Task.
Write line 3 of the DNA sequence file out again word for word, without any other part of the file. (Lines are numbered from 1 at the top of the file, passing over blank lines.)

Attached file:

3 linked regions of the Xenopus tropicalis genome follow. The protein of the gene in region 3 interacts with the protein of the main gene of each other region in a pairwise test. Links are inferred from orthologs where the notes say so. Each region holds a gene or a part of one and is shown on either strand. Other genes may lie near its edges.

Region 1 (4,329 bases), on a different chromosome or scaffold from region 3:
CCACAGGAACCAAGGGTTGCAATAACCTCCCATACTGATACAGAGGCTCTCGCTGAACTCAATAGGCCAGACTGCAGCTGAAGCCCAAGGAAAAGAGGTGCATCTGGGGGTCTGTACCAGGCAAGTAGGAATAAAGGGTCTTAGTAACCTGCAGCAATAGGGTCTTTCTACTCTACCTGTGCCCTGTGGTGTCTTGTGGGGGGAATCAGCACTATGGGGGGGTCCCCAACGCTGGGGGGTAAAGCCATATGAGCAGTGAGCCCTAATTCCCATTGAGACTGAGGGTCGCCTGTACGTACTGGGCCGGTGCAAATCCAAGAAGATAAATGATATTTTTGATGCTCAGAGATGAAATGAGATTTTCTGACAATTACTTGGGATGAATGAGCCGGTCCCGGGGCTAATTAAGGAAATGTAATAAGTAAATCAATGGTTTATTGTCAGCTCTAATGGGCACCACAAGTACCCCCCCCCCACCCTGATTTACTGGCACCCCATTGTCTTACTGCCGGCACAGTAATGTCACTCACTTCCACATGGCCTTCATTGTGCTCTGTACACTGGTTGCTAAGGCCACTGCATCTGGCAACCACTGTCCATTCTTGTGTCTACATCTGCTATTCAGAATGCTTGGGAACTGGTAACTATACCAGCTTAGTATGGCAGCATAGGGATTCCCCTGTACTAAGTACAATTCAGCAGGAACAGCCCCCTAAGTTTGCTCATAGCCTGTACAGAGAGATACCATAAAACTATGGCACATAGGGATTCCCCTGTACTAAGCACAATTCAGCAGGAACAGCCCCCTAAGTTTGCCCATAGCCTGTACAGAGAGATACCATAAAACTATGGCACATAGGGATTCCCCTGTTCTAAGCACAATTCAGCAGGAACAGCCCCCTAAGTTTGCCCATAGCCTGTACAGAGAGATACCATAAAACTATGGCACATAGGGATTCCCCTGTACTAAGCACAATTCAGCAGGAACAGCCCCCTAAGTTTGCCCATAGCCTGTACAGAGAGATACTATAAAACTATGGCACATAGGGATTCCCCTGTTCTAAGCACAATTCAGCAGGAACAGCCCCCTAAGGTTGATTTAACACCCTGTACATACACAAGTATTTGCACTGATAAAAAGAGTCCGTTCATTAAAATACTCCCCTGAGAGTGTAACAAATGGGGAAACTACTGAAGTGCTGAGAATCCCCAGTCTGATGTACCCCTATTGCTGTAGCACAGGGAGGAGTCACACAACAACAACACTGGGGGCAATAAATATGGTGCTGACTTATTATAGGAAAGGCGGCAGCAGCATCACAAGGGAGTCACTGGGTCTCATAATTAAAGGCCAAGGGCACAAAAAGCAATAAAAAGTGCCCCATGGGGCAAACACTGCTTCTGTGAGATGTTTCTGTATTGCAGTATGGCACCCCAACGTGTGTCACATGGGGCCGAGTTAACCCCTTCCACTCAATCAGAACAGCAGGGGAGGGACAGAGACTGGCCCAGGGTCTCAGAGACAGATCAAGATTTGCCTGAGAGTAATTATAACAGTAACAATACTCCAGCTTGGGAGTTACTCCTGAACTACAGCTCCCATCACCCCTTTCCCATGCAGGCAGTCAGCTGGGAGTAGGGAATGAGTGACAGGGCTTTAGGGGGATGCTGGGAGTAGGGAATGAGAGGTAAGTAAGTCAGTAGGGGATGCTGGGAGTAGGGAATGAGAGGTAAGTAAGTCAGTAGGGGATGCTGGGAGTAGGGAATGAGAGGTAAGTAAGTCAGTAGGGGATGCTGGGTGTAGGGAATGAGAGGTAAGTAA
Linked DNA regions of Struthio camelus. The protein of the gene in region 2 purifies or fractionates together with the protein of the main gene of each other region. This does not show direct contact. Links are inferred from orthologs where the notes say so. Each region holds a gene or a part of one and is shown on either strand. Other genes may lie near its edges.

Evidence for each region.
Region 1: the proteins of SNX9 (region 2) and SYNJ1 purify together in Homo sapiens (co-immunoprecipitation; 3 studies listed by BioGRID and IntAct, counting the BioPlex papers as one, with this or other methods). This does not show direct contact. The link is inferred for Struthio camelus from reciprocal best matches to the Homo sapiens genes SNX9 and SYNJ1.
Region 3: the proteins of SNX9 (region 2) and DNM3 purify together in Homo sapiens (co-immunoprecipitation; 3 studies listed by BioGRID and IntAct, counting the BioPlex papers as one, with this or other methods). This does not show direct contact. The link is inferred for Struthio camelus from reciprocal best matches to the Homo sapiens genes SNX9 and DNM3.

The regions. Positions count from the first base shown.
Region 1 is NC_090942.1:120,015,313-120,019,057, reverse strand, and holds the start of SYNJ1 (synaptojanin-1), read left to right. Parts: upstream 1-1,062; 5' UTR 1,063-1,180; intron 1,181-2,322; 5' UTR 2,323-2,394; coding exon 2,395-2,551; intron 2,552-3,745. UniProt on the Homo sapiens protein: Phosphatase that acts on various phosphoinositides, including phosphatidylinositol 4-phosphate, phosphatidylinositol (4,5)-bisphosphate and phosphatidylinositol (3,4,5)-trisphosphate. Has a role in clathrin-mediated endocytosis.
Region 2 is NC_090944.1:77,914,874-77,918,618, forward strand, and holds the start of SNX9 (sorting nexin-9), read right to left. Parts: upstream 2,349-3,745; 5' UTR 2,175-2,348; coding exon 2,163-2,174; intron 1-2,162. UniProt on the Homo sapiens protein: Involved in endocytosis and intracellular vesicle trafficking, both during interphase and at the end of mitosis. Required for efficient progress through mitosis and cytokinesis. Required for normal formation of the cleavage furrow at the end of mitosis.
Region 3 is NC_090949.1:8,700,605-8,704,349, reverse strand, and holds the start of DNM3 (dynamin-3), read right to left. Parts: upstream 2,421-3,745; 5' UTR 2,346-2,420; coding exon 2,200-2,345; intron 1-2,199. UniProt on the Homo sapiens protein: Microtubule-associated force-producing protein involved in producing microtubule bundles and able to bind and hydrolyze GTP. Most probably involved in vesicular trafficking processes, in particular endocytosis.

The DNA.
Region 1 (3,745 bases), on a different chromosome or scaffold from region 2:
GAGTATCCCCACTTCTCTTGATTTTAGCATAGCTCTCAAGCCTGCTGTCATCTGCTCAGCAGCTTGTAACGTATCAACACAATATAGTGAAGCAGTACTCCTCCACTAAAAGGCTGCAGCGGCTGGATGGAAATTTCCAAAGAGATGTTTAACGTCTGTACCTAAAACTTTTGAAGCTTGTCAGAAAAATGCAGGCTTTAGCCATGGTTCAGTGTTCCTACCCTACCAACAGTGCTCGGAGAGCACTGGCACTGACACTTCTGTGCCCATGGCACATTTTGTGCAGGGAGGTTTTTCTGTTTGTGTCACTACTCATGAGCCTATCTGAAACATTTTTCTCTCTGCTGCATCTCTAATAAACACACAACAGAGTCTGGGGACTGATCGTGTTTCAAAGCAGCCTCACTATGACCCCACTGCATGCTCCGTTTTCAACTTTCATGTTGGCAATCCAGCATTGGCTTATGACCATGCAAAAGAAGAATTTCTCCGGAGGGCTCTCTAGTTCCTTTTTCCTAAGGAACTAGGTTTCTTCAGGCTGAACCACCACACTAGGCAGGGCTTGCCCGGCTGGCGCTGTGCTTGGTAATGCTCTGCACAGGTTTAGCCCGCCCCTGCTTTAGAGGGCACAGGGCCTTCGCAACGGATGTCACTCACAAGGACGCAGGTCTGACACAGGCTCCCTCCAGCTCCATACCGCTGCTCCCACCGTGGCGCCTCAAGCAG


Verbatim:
CCACAGGAACCAAGGGTTGCAATAACCTCCCATACTGATACAGAGGCTCTCGCTGAACTCAATAGGCCAGACTGCAGCTGAAGCCCAAGGAAAAGAGGTGCATCTGGGGGTCTGTACCAGGCAAGTAGGAATAAAGGGTCTTAGTAACCTGCAGCAATAGGGTCTTTCTACTCTACCTGTGCCCTGTGGTGTCTTGTGGGGGGAATCAGCACTATGGGGGGGTCCCCAACGCTGGGGGGTAAAGCCATATGAGCAGTGAGCCCTAATTCCCATTGAGACTGAGGGTCGCCTGTACGTACTGGGCCGGTGCAAATCCAAGAAGATAAATGATATTTTTGATGCTCAGAGATGAAATGAGATTTTCTGACAATTACTTGGGATGAATGAGCCGGTCCCGGGGCTAATTAAGGAAATGTAATAAGTAAATCAATGGTTTATTGTCAGCTCTAATGGGCACCACAAGTACCCCCCCCCCACCCTGATTTACTGGCACCCCATTGTCTTACTGCCGGCACAGTAATGTCACTCACTTCCACATGGCCTTCATTGTGCTCTGTACACTGGTTGCTAAGGCCACTGCATCTGGCAACCACTGTCCATTCTTGTGTCTACATCTGCTATTCAGAATGCTTGGGAACTGGTAACTATACCAGCTTAGTATGGCAGCATAGGGATTCCCCTGTACTAAGTACAATTCAGCAGGAACAGCCCCCTAAGTTTGCTCATAGCCTGTACAGAGAGATACCATAAAACTATGGCACATAGGGATTCCCCTGTACTAAGCACAATTCAGCAGGAACAGCCCCCTAAGTTTGCCCATAGCCTGTACAGAGAGATACCATAAAACTATGGCACATAGGGATTCCCCTGTTCTAAGCACAATTCAGCAGGAACAGCCCCCTAAGTTTGCCCATAGCCTGTACAGAGAGATACCATAAAACTATGGCACATAGGGATTCCCCTGTACTAAGCACAATTCAGCAGGAACAGCCCCCTAAGTTTGCCCATAGCCTGTACAGAGAGATACTATAAAACTATGGCACATAGGGATTCCCCTGTTCTAAGCACAATTCAGCAGGAACAGCCCCCTAAGGTTGATTTAACACCCTGTACATACACAAGTATTTGCACTGATAAAAAGAGTCCGTTCATTAAAATACTCCCCTGAGAGTGTAACAAATGGGGAAACTACTGAAGTGCTGAGAATCCCCAGTCTGATGTACCCCTATTGCTGTAGCACAGGGAGGAGTCACACAACAACAACACTGGGGGCAATAAATATGGTGCTGACTTATTATAGGAAAGGCGGCAGCAGCATCACAAGGGAGTCACTGGGTCTCATAATTAAAGGCCAAGGGCACAAAAAGCAATAAAAAGTGCCCCATGGGGCAAACACTGCTTCTGTGAGATGTTTCTGTATTGCAGTATGGCACCCCAACGTGTGTCACATGGGGCCGAGTTAACCCCTTCCACTCAATCAGAACAGCAGGGGAGGGACAGAGACTGGCCCAGGGTCTCAGAGACAGATCAAGATTTGCCTGAGAGTAATTATAACAGTAACAATACTCCAGCTTGGGAGTTACTCCTGAACTACAGCTCCCATCACCCCTTTCCCATGCAGGCAGTCAGCTGGGAGTAGGGAATGAGTGACAGGGCTTTAGGGGGATGCTGGGAGTAGGGAATGAGAGGTAAGTAAGTCAGTAGGGGATGCTGGGAGTAGGGAATGAGAGGTAAGTAAGTCAGTAGGGGATGCTGGGAGTAGGGAATGAGAGGTAAGTAAGTCAGTAGGGGATGCTGGGTGTAGGGAATGAGAGGTAAGTAA